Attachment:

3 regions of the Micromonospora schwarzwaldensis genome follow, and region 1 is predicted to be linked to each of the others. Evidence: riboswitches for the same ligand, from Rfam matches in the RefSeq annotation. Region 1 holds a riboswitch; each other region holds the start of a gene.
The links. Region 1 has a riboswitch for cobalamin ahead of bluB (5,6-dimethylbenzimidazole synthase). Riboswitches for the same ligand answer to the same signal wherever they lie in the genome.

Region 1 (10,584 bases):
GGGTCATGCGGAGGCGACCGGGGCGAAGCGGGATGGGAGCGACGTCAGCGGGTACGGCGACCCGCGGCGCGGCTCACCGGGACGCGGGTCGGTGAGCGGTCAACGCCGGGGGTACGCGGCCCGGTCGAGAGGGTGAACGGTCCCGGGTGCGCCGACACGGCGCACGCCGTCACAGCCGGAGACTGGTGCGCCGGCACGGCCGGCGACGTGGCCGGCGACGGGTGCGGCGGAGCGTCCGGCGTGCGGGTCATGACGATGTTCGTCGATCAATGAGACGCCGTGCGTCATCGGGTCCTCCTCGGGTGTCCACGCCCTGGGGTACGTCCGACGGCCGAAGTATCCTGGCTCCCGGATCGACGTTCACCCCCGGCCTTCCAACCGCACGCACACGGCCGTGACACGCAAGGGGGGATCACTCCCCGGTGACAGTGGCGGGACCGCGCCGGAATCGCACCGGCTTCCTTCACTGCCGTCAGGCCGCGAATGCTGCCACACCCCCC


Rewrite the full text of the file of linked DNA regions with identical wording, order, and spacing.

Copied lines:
3 regions of the Micromonospora schwarzwaldensis genome follow, and region 1 is predicted to be linked to each of the others. Evidence: riboswitches for the same ligand, from Rfam matches in the RefSeq annotation. Region 1 holds a riboswitch; each other region holds the start of a gene.
The links. Region 1 has a riboswitch for cobalamin ahead of bluB (5,6-dimethylbenzimidazole synthase). Riboswitches for the same ligand answer to the same signal wherever they lie in the genome.

Region 1 (10,584 bases):
GGGTCATGCGGAGGCGACCGGGGCGAAGCGGGATGGGAGCGACGTCAGCGGGTACGGCGACCCGCGGCGCGGCTCACCGGGACGCGGGTCGGTGAGCGGTCAACGCCGGGGGTACGCGGCCCGGTCGAGAGGGTGAACGGTCCCGGGTGCGCCGACACGGCGCACGCCGTCACAGCCGGAGACTGGTGCGCCGGCACGGCCGGCGACGTGGCCGGCGACGGGTGCGGCGGAGCGTCCGGCGTGCGGGTCATGACGATGTTCGTCGATCAATGAGACGCCGTGCGTCATCGGGTCCTCCTCGGGTGTCCACGCCCTGGGGTACGTCCGACGGCCGAAGTATCCTGGCTCCCGGATCGACGTTCACCCCCGGCCTTCCAACCGCACGCACACGGCCGTGACACGCAAGGGGGGATCACTCCCCGGTGACAGTGGCGGGACCGCGCCGGAATCGCACCGGCTTCCTTCACTGCCGTCAGGCCGCGAATGCTGCCACACCCCCC